Fuzzy Zoeller (1951 - )

Born Indiana, USA, Zoeller hasFuzzy Zoeller endeared himself to the public for putting the sport and fun back into professional golf.

Zoeller grew up close to a golf course and started to play from an early age. After some success as an amateur, he turned professional in 1975. His first year was poor and he barely covered his expenses. Realising the immaturity of his game, he spent countless hours practising and the following year moved up about 80 places in the rankings and reaped the associated financial rewards. Progress was still slow and it took him 4 years before he won his first tournament, the San Diego Open.

Like Lee Trevino, Zoeller is famous for his rapport with the gallery. He is an extrovert and finds that light-hearted moments with the gallery breaks the tension and utter seriousness that is so characteristic of the professional game. His critics suggest that he does not take the game seriously enough and does not have the determination and focus required to win tournaments.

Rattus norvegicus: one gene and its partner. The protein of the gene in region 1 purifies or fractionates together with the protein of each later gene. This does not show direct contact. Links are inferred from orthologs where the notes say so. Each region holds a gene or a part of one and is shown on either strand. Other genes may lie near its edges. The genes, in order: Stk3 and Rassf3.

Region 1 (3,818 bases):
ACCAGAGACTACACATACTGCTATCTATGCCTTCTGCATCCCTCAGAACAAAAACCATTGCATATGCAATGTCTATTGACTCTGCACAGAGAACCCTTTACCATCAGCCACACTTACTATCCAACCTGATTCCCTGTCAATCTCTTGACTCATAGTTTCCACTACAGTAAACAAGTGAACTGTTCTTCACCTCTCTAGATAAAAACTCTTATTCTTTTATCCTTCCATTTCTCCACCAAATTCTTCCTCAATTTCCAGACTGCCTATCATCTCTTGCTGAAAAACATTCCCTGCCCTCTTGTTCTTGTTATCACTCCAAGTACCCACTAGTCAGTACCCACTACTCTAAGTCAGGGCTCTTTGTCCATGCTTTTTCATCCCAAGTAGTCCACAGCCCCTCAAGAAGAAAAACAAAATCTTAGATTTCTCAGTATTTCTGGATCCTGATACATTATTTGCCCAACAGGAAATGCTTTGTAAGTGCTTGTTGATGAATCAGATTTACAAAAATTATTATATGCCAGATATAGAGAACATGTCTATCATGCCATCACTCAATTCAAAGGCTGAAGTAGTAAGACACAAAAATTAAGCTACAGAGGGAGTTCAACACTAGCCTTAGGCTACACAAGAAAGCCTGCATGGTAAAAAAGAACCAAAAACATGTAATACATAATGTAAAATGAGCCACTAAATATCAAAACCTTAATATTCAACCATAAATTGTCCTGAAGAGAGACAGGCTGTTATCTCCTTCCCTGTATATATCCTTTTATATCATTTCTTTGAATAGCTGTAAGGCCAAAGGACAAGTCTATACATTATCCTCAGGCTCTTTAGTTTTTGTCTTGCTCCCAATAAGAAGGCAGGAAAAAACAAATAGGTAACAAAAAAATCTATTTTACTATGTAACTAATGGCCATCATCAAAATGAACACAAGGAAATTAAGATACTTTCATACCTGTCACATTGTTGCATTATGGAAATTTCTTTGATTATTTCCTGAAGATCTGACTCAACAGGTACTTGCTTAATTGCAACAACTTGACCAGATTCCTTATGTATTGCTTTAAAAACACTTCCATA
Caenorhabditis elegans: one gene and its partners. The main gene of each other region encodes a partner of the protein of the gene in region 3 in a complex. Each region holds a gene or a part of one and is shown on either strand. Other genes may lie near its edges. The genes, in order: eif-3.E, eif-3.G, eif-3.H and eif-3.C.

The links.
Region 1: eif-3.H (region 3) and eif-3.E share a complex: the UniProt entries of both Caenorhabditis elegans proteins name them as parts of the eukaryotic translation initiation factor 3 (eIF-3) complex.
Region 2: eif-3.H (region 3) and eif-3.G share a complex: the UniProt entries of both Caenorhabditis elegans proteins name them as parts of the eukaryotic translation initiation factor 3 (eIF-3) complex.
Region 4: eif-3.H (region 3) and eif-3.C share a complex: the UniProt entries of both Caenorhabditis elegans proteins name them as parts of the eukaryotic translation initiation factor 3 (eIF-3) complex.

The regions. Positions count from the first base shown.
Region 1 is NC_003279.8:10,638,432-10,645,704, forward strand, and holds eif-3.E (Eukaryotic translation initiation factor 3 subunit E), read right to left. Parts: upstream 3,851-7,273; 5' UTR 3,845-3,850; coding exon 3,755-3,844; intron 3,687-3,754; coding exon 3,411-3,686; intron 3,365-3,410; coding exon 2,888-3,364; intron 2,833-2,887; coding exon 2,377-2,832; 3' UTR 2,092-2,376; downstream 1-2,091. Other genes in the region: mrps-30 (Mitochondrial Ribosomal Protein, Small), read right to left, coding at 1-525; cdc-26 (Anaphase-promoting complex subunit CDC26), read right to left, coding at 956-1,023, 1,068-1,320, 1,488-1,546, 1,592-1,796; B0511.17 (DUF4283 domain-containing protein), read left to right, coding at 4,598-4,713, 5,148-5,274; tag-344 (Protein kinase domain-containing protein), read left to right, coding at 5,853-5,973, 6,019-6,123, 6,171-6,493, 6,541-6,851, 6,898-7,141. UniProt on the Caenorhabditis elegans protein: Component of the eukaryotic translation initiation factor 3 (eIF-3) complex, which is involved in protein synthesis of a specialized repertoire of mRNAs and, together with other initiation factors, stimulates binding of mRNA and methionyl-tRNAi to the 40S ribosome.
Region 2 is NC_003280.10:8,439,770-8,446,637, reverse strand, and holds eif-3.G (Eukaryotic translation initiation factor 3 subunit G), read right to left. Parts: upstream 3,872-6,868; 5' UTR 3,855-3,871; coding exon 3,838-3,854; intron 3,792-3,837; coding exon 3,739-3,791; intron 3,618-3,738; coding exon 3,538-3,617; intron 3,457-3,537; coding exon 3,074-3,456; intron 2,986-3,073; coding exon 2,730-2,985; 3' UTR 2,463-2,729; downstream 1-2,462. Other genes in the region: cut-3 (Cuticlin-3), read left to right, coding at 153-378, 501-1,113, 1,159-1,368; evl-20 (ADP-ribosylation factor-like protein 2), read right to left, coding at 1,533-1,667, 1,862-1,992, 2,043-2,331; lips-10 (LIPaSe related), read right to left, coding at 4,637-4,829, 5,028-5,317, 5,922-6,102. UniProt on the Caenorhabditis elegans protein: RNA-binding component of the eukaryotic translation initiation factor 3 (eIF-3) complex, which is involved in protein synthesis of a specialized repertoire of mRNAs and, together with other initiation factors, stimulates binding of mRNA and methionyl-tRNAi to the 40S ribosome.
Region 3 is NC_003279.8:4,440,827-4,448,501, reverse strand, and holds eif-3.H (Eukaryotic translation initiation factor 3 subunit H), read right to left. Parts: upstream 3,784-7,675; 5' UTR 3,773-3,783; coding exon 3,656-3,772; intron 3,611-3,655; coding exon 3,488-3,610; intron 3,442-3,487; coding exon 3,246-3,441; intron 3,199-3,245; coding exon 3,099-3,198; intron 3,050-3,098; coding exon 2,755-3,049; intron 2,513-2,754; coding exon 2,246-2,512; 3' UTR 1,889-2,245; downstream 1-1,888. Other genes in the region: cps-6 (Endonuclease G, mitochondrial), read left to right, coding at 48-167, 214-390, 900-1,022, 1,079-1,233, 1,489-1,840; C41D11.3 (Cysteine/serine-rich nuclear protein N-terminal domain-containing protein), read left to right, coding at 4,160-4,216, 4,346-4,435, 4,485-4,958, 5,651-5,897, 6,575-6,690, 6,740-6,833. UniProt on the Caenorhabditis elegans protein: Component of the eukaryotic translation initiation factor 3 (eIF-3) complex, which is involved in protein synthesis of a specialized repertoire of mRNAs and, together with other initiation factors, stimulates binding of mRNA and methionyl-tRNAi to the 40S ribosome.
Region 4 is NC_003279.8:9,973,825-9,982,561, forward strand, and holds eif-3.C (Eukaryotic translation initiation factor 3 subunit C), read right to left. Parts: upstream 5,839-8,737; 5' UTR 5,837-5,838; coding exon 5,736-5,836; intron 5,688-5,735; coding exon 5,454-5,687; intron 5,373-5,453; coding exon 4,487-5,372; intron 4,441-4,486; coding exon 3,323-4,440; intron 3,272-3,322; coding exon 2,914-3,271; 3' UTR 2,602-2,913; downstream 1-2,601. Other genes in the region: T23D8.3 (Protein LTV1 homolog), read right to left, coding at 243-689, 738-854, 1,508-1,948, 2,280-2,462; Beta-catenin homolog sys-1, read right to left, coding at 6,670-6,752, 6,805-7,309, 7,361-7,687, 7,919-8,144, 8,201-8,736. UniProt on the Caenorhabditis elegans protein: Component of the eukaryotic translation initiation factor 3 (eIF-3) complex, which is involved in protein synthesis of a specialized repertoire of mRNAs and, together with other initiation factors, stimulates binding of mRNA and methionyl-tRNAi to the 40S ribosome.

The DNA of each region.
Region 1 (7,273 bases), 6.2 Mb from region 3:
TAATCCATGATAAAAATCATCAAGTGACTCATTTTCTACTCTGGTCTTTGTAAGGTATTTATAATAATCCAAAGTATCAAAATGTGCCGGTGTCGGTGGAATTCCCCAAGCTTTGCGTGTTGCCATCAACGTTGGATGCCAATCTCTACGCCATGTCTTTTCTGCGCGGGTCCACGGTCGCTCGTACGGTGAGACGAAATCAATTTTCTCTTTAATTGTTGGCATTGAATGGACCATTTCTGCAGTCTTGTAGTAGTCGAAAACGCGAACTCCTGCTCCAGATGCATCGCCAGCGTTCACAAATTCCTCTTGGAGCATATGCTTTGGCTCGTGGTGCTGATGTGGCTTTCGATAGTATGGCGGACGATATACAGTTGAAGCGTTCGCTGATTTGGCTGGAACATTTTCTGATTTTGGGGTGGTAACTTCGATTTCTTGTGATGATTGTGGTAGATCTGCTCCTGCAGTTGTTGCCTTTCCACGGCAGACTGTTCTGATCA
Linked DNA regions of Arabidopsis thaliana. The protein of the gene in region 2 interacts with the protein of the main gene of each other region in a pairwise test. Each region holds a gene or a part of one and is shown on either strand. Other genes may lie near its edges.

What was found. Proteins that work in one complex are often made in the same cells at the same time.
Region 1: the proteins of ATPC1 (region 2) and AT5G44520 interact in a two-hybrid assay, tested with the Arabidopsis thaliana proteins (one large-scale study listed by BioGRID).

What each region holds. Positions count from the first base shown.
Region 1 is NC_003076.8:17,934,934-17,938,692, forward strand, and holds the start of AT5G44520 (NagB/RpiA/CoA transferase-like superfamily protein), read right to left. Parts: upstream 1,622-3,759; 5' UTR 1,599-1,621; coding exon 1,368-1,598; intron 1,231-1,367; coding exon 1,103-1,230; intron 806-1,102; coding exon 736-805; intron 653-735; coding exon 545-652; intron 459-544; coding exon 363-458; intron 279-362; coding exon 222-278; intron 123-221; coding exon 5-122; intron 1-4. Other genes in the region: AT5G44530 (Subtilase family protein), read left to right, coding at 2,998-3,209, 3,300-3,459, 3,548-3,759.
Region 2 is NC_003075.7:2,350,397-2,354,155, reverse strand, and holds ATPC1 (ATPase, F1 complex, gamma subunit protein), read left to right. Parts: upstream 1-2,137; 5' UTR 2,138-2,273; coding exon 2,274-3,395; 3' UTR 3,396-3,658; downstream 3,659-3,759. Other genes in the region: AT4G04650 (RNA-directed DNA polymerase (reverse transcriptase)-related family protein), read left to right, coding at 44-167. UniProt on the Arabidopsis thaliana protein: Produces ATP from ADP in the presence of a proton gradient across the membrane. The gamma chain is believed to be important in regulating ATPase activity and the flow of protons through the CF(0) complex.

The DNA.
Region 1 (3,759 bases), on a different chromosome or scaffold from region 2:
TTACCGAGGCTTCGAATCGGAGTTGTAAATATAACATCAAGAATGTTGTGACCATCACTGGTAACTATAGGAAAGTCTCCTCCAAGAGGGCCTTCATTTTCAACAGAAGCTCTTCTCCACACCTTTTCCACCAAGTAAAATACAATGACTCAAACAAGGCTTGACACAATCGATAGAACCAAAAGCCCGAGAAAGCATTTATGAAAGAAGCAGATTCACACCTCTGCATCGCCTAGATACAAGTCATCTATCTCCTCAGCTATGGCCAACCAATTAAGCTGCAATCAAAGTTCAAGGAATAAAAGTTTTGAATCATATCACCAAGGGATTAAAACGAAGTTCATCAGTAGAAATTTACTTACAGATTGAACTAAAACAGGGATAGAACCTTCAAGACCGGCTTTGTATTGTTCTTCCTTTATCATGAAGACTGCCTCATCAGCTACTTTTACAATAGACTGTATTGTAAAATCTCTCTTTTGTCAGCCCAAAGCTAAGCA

Zoeller can answer his critics with his tow victories in the Majors. He won the US Masters in 1979 on his first outing. He was runner up in the 1981 US PGA Championship but won the 1984 US Open. He was also been a member of three Ryder Cup squads. In fact, Zoeller has been as successful as his contemporaries.

He has been plagued by back problems throughout his career. He was hospitalised in 1984 and underwent surgery. Although there was some speculation that this was the end of his career, he successfully recovered and returned to the tour. He was awarded the Bobby Jones Award in 1985 for outstanding sportsmanship. His recovery from illness earned him the 1986 Ben Hogan award.

Zoeller is certainly an outstanding personality which sometimes overshadows his talents as a golfer. His outlook on the professional game demonstrates that there is another way to be successful - by enjoying what you do !